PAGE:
Neither could Brahma sight the peak. He, however encountered a falling Ketaki flower. (Mogali, Ketakī केतकी (Pandanus odoratissimus ) – Kewdā केवड़ा –A fragrant flower used in making perfume and aromatic oil).
Brahma asked Ketaki why it was falling and who had held it up.
I am not sure which symbolism Ketaki symbolises, so when I find out I will put it here. But the talk of being held up (dhruta) and falling (patana), generally applies to disciples who are supported by their gurus and then fall when they disconnect and branch out on their own. We may hope to find it in some Nyayavali.
It had fallen off Siva, when He was laughing at Brahma and Vishnu. The flower told him that it had been falling since the beginning, when this causeless pillar suddenly appeared and so far it had seen only the middle, and neither the beginning nor the end of the pillar.
Brahma saluted the Ketaki and begged it to lie to Vishnu on his behalf, saying that he had reached the very top of the energy pillar. He said that it was not a sin to tell lie sin times of distress as per the Sastras.
This indicates many things. One clearly this verse refers to the ManuSmriti philosophy of ApatDharma – where the normal rules are excused in danger. Which matches with our anaysis so far, that the Manusmriti was composed before Vyasa’s time. The second thing is that the real Brahma, the creator, is a resident of Satya Loka and it is incongruous to think of him lying. The third thing is that this Vidyesvara Samhita is taught by Brahma himself and related by his son Sanatkumara to his great-great-grandson Vyasa!! Therefore the explanation has to be be allegorical or astronomical and not literal.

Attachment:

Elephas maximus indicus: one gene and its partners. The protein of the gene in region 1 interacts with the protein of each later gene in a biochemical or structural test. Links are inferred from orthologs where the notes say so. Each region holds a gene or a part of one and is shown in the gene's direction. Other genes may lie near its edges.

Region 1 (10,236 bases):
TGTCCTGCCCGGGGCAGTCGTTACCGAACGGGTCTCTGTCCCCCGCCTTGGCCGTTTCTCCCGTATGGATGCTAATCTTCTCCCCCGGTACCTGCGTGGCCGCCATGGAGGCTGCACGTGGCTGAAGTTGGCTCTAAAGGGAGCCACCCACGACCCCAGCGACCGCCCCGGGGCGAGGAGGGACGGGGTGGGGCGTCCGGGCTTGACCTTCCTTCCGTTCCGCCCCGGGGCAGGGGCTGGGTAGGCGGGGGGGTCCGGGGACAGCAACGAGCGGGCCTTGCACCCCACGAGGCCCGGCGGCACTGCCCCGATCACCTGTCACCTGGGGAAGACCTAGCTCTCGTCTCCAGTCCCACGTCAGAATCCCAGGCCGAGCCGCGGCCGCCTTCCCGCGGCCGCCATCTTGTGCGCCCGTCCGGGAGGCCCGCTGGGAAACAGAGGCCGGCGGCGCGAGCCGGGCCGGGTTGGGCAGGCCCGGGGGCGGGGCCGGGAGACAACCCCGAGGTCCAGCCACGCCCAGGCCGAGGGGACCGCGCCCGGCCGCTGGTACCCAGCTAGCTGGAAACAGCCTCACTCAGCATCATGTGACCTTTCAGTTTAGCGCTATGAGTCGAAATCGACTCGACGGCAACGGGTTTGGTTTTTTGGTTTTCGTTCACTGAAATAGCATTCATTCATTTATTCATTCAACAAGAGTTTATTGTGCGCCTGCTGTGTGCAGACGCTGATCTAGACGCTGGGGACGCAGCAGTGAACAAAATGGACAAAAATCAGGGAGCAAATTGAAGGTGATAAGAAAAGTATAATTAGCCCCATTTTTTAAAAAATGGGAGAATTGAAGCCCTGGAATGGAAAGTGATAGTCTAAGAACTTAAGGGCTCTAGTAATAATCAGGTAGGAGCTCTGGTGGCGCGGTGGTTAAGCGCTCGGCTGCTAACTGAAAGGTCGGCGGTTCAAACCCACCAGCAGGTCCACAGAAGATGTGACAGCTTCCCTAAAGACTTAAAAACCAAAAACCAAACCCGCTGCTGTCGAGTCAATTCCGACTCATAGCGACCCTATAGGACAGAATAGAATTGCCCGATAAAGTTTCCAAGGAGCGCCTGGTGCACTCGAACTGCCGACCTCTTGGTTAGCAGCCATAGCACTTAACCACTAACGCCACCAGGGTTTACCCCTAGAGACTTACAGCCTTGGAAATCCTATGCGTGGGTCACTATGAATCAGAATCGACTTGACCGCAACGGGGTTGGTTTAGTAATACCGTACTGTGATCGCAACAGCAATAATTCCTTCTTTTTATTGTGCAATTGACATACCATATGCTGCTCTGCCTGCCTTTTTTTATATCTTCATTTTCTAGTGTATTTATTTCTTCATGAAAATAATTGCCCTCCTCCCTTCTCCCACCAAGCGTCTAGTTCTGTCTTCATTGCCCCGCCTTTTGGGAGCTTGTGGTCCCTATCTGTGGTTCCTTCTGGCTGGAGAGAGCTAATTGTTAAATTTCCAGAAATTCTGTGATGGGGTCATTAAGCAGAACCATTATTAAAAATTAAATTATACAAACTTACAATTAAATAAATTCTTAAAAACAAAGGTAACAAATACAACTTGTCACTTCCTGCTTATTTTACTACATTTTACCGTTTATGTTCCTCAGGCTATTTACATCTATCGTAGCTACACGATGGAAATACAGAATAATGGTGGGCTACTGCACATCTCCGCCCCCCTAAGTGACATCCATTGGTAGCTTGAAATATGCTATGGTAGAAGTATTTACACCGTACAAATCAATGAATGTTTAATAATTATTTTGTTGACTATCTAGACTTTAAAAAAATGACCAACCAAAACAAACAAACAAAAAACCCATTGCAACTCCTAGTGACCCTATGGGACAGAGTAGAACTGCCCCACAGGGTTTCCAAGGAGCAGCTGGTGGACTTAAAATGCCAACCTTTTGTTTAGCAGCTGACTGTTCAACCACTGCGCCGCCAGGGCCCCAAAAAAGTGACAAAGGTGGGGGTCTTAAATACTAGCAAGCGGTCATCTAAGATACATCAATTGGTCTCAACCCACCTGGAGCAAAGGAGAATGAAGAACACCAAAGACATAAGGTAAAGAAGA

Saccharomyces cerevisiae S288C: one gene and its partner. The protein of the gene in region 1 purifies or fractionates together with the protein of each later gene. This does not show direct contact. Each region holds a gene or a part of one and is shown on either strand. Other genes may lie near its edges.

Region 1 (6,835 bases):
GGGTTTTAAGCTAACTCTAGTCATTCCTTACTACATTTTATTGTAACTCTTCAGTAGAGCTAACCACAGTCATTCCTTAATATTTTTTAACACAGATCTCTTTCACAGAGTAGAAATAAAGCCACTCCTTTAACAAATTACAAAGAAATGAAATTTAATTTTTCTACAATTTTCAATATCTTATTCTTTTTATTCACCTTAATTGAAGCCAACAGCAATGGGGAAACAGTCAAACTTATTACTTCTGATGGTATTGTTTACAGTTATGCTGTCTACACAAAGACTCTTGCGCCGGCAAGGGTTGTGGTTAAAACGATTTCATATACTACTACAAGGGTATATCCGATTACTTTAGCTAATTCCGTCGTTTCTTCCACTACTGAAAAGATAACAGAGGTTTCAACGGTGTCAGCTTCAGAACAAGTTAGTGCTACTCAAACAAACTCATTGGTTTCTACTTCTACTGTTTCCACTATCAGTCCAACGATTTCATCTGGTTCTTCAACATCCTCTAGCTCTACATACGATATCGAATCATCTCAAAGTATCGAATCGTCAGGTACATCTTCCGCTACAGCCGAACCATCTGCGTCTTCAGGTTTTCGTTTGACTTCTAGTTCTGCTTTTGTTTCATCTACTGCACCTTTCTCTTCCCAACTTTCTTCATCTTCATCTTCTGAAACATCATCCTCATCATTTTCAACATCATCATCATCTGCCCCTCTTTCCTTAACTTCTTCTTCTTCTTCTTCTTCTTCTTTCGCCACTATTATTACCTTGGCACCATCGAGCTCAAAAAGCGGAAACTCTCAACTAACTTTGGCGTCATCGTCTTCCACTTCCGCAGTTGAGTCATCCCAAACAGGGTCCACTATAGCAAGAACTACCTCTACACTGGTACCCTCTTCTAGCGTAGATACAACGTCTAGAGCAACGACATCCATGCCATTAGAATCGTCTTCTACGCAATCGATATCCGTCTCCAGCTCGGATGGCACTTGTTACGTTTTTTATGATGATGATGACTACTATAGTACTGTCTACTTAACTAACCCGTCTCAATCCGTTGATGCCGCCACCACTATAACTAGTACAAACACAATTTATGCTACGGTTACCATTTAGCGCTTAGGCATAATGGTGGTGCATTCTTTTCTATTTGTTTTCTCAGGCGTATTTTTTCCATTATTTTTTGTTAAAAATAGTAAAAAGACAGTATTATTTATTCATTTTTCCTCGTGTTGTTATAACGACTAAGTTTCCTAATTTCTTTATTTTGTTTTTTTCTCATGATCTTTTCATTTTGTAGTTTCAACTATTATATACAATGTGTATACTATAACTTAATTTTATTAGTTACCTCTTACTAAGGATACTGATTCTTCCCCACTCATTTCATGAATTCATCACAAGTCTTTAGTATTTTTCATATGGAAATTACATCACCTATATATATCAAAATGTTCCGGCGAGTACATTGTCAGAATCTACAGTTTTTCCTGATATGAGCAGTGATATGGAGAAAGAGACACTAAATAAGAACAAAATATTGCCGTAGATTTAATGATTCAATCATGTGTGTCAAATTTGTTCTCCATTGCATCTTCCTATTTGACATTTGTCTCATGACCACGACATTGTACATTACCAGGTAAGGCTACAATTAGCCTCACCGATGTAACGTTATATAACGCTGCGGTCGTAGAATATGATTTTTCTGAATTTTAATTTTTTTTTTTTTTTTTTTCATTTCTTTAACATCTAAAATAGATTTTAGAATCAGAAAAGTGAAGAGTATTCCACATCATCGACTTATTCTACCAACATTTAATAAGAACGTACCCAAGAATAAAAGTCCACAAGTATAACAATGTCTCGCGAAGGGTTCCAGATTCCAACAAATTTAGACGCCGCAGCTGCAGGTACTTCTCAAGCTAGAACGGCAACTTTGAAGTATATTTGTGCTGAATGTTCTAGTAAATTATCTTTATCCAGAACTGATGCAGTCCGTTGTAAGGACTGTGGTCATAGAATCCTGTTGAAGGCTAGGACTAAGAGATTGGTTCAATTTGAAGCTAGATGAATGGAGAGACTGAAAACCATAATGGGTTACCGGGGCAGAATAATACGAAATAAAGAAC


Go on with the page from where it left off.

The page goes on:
Brahma was delighted to see that Vishnu hadn’t made it to the source of the energy. With the Ketaki’s help. he claimed victory and Vishnu conceded. He performed the shodasha upacharas (sixteent services) to Brahma.
To punish fate (Vidhim Prahartum) ie Brahma, Siva emerged from the pillar. Brahma and Vishnu touched his feet with trembling hands. They said ” Your body is without beginning or end. It is impossible to realise you with an infatuated intellect, however hard one tries. Please forgive us (since) our sins are washed away by your presence. ” Isvara (The Lord) was pleased withthe truthfulness of Vishnu and decreed that Vishnu’s images would be worshipped everywhere. And thus did Siva grant Vishnu equality with Himself, (Sasamyatvam – a kind of liberation) as the Devas looked on.
The moral of the story? Effort, Action, Going to the Root of the Problem, Sincerity, Truthfulness will lead to being like Siva. Pretending to be Him (Soham) may lead to the temporary importance but it will lead to a final downfall. (Next Adhyayam). Siva is beyond comprehending with a mind, especially a mind deluded as to its own importance.
Thus ends the 7th part to be studied of the compilation of Vidyesvara, of the Siva Mahapuranam.
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Note : http://www.flowersofindia.net/mythology.html is a very useful site where you can see photographs of many of the flowers mentioned in our scriptures – including the Asoka tree under which Sita waited for Sri Rama and the Parijata which Sri Krishna brought for Satyabhama. It is a very good effort by Radhika Vasthan.
Siva Purana Mahatmya from Skanda Puranam
Siva Mahapuranam Vidyeswara Samhitam 3rd Adhyayam: To attain Sivapadam, listen to the Siva Puranam, repeat it, think about it and understand it with devotion.